The Watermelon Woman
1996, NR, 90 min. Directed by Cheryl Dunye. Starring Cheryl Dunye, Guinevere Turner, Valarie Walker, Lisa Marie Bronson.
REVIEWED By Marjorie Baumgarten, Fri., July 18, 1997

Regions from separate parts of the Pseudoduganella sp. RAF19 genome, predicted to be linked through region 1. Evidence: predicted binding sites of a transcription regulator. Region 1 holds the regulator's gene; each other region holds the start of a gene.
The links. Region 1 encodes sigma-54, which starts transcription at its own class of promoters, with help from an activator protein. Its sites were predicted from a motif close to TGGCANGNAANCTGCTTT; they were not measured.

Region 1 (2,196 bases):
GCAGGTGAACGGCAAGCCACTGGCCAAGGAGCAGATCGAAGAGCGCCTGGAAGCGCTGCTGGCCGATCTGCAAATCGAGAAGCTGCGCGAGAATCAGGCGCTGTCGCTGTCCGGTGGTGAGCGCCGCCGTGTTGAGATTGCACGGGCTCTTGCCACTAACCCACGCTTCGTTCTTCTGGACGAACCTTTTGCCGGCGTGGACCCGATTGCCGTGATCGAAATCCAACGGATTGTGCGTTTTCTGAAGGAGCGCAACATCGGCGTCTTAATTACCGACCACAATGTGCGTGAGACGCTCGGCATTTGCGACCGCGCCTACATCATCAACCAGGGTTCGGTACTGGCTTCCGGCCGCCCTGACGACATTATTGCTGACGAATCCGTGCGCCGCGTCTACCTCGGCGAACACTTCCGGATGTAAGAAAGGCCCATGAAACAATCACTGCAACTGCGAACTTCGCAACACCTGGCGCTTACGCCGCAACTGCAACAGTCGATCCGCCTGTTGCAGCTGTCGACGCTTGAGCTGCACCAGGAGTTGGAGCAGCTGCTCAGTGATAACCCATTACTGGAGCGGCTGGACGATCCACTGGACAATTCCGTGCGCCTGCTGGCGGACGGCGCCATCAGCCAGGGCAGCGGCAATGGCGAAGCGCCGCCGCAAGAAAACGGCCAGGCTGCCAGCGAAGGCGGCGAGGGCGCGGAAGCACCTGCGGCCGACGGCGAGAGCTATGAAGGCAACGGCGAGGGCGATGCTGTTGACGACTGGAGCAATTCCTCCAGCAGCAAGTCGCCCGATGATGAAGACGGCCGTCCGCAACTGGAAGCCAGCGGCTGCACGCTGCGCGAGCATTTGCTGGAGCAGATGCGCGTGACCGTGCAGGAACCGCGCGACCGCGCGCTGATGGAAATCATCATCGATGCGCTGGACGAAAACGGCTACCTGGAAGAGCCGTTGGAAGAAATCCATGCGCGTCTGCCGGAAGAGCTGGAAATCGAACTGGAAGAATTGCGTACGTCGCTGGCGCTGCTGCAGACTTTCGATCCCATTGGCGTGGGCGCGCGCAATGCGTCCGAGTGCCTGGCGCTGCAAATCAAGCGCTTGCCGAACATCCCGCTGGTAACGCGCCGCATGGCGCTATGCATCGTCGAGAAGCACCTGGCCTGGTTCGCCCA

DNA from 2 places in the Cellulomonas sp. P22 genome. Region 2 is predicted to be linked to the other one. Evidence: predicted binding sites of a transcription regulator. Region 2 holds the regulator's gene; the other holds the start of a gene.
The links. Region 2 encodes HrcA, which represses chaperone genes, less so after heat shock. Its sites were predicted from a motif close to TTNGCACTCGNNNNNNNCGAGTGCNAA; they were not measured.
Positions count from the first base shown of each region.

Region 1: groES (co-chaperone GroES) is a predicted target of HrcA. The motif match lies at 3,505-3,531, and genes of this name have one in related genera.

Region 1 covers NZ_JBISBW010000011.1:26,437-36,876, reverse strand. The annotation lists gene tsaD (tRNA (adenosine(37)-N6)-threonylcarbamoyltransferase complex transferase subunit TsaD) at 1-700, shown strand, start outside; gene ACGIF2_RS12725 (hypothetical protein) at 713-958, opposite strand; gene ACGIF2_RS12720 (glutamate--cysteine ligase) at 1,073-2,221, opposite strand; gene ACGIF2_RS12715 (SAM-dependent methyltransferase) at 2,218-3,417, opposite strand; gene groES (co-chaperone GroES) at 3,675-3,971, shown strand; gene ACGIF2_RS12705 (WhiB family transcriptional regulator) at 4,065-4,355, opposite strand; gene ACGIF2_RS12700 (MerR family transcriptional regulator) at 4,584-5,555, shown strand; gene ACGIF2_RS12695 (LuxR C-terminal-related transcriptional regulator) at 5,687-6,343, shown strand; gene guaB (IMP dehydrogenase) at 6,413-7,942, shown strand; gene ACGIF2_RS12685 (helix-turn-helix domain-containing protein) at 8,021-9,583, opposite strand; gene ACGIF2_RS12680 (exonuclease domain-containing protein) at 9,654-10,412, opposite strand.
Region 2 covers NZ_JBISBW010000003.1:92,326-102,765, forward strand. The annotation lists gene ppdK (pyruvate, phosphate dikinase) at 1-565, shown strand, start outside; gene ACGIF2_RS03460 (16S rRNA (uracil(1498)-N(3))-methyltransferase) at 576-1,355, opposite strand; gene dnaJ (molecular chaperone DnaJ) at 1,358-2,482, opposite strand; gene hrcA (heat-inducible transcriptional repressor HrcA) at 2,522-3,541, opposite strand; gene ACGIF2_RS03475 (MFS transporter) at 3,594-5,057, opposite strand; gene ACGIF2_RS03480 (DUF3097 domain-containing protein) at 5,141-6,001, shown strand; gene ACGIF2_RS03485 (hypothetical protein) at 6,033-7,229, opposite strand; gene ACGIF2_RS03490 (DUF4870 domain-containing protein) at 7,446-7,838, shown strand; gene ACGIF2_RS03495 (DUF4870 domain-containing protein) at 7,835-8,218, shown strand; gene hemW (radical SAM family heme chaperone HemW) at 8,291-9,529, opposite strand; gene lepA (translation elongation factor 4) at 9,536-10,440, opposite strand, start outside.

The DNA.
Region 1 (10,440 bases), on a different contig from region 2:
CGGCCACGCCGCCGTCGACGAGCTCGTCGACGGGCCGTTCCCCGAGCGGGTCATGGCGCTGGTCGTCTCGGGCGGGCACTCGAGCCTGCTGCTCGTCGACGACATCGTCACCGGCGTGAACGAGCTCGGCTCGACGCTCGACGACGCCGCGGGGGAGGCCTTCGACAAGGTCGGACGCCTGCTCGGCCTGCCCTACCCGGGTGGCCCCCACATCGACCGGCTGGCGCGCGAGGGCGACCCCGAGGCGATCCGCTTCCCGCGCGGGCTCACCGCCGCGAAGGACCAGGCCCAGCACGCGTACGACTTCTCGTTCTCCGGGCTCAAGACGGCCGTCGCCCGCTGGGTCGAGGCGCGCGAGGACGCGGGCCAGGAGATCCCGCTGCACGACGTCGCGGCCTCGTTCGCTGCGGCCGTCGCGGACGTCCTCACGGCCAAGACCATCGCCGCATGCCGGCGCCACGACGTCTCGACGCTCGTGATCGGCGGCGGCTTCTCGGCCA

In this day and age, it's quite conceivable that those who do not reinvent history may be doomed to repeat it. If, like Cheryl Dunye, you're an African-American lesbian filmmaker struggling to find antecedents or self-reflections in the history and artifacts of cinema's first century, you'll come up rather empty-handed. Yet, should we be willing to accept the lack of evidence as incontrovertible proof that no African-American lesbian ever set foot on a movie soundstage? In her first feature film, Dunye blends narrative, documentary, and faux documentary techniques to create a fictional story about a would-be filmmaker named Cheryl (Dunye) who is researching the life of a minor actress from Hollywood's golden age credited only as the Watermelon Woman. Cheryl, who conveniently works in a video store, feels a connection with the Watermelon Woman from the first instant she lays eyes on the actress in a videotape of some obscure film from the Thirties. Her co-worker and housemate Tamara (Walker) can't fathom Cheryl's interest in this black mammy from the past and tries to focus her friend toward more popular pastimes like dating and socializing, but Cheryl grows increasingly consumed with making a documentary film about the Watermelon Woman. With great difficulty, she begins piecing together fragments of the actress' life and comes to realize that the sister was, most certainly, a real sister who was romantically involved with her white female director Martha Page and sang in the old lesbian clubs in Philadelphia (which is where Cheryl lives). Along the way, Cheryl begins a relationship with Diana (Guin Turner of Go Fish fame), a white female patron of the video store. The relationship confuses Cheryl and appalls Tamara and we begin to see the multiplicity of subjects that Dunye wishes to tackle in this film, all of which find resonances in the life of Fae Richards (aka the Watermelon Woman). An interview with Camille Paglia adds heft to Cheryl's documentary as the feminist theoretician expounds on the image of the mammy and the significance of watermelons, and photographer Zoe Leonard even created a fictional photo archive of the life of Fae Richards. Dunye's film is smart, sexy (the interracial lesbian lovemaking scene prompted an infamous little ruckus over at the NEA a while back), funny, historically aware, and stunningly contemporary. Much like the Roger in Michael Moore's Roger & Me, it ultimately matters little if we actually locate the movie's titular subject. The figure of Dunye's Watermelon Woman tells us more by her absence than she ever could in flesh and blood. With this film, the director has created something she calls the “Dunyementary.” I think the term frames it perfectly.